While taking good care of your cat should obviously be a year-round concern, your vigilance is perhaps most necessary in the late spring and summer months, when temperatures rise significantly in most areas of the U.S. During extremely hot and humid weather, cats can be increasingly vulnerable to heat exhaustion and dehydration. They are more susceptible to assault by fleas, ticks and other insidious parasites. They can be dangerously exposed to cancer-causing sun rays.
They are also more likely to come in contact with such noxious substances as lawn chemicals and rotting garbage. And if they are not properly confined within safe homes, they can be at elevated risk for accidents as well as dangerous encounters with other animals.
The danger of heatstroke
According to Michael Stone, DVM, a specialist in small animal medicine at Tufts, heat exhaustion — a debilitating disorder that can lead to a potentially fatal attack of heat stroke — frequently afflicts animals who, during extremely hot weather, have been confined within an overheated area, such as a parked car with tightly closed windows, and those who do not have access to water.
Although he notes that heat exhaustion is “rare in cats, while it is a common problem for dogs,” he nevertheless advises cat owners to be aware of the disorder’s distinctive clinical signs and the emergency measures that should be taken.
The initial signs of feline heat exhaustion include panting, muscle weakness, staggering, rapid heartbeat, and, possibly, vomiting. “The cat will typically breathe with her mouth open and have a distressed expression on her face,” says Dr. Stone. Unless an animal that is manifesting these signs is cooled down immediately, heat stroke is likely to ensue. When that occurs, the animal’s panting will become increasingly labored and rapid. She will be inhaling air, the temperature of which, on an extremely hot day or within a confined space, is likely to be higher than the normal feline body temperature — which is typically between 100.4 and 102.5 degrees.
If the overheating (hyperthermia) is unrelieved and the cat’s body temperature reaches 105 degrees or higher, cell damage will start to occur — which can result in kidney, liver, and gastrointestinal dysfunction, lowered levels of blood oxygen, destruction of skeletal muscle tissue, impaired brain function, heart failure and death. It is important to recognize that the interior temperature of a car parked in the sun can become dangerously high even on relatively mild — warm as opposed to hot — days.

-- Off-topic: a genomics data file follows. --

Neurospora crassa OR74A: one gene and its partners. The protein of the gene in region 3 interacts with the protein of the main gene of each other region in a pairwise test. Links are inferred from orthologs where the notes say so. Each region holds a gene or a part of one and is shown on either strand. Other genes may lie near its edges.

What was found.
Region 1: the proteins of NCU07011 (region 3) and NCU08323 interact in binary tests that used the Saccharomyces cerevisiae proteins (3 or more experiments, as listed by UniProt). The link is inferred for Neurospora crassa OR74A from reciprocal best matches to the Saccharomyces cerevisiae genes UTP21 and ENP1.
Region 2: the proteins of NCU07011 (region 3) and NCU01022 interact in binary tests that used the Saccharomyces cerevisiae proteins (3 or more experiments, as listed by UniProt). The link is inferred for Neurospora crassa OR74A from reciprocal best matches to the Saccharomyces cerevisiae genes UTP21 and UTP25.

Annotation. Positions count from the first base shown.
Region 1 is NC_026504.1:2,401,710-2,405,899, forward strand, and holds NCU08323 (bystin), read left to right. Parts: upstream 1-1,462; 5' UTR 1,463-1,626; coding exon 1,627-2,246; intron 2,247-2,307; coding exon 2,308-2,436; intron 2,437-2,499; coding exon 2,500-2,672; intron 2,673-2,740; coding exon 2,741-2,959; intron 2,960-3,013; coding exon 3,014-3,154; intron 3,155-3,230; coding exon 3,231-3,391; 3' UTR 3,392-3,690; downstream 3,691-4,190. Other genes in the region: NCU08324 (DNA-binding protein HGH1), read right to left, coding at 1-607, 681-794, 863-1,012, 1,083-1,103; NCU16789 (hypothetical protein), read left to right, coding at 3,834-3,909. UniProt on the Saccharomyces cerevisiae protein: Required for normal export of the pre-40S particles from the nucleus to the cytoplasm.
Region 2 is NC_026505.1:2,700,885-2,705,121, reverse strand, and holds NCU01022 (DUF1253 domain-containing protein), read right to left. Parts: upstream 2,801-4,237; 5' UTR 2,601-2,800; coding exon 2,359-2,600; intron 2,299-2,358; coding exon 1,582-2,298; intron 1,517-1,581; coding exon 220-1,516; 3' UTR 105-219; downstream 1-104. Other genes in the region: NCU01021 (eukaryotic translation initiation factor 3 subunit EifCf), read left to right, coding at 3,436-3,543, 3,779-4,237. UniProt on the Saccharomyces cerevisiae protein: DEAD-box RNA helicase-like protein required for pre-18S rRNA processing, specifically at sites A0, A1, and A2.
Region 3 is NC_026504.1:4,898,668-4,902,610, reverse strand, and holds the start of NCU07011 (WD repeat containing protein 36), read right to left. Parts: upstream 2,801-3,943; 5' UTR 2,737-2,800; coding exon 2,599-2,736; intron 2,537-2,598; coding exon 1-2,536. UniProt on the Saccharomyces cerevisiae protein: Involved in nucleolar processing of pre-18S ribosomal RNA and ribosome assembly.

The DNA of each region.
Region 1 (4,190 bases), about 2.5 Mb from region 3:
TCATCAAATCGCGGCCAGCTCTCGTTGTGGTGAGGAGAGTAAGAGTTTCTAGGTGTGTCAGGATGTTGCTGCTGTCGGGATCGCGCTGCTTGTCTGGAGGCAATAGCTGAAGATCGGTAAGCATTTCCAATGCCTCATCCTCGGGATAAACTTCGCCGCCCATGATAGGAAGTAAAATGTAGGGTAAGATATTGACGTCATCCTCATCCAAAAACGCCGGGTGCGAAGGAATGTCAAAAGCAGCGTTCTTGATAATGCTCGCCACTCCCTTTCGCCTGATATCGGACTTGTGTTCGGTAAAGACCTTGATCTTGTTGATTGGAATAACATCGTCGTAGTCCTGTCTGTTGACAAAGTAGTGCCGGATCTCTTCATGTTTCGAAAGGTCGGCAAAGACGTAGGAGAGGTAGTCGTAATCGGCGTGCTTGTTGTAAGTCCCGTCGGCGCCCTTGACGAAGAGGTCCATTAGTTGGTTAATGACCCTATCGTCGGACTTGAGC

Obese cats and older cats with age-related conditions — such as advanced cardiovascular disease — are at greater risk for heat stroke than are young, healthy animals. Densely coated cats (Himalayans and Persians, for example), whose bodies are less able to dissipate heat, are also at elevated risk. The same is true for brachycephalic breeds — those with flat faces and short noses — who may lack sufficient nasal space to allow for the cooling of inhaled air.
Evidence of possible heat stroke requires immediate emergency care. While making arrangements to transport the cat to a veterinarian as quickly as possible, the owner should try one or a combination of the following techniques: Wipe the cat’s body with a cool, wet rag, but do not immerse her in cold water. Apply ice to her head and inner thighs. Move her to an air-conditioned room or to a room with a fan. Using a rectal thermometer, monitor the cat’s temperature continuously to assess whether efforts to lower her body temperature are succeeding.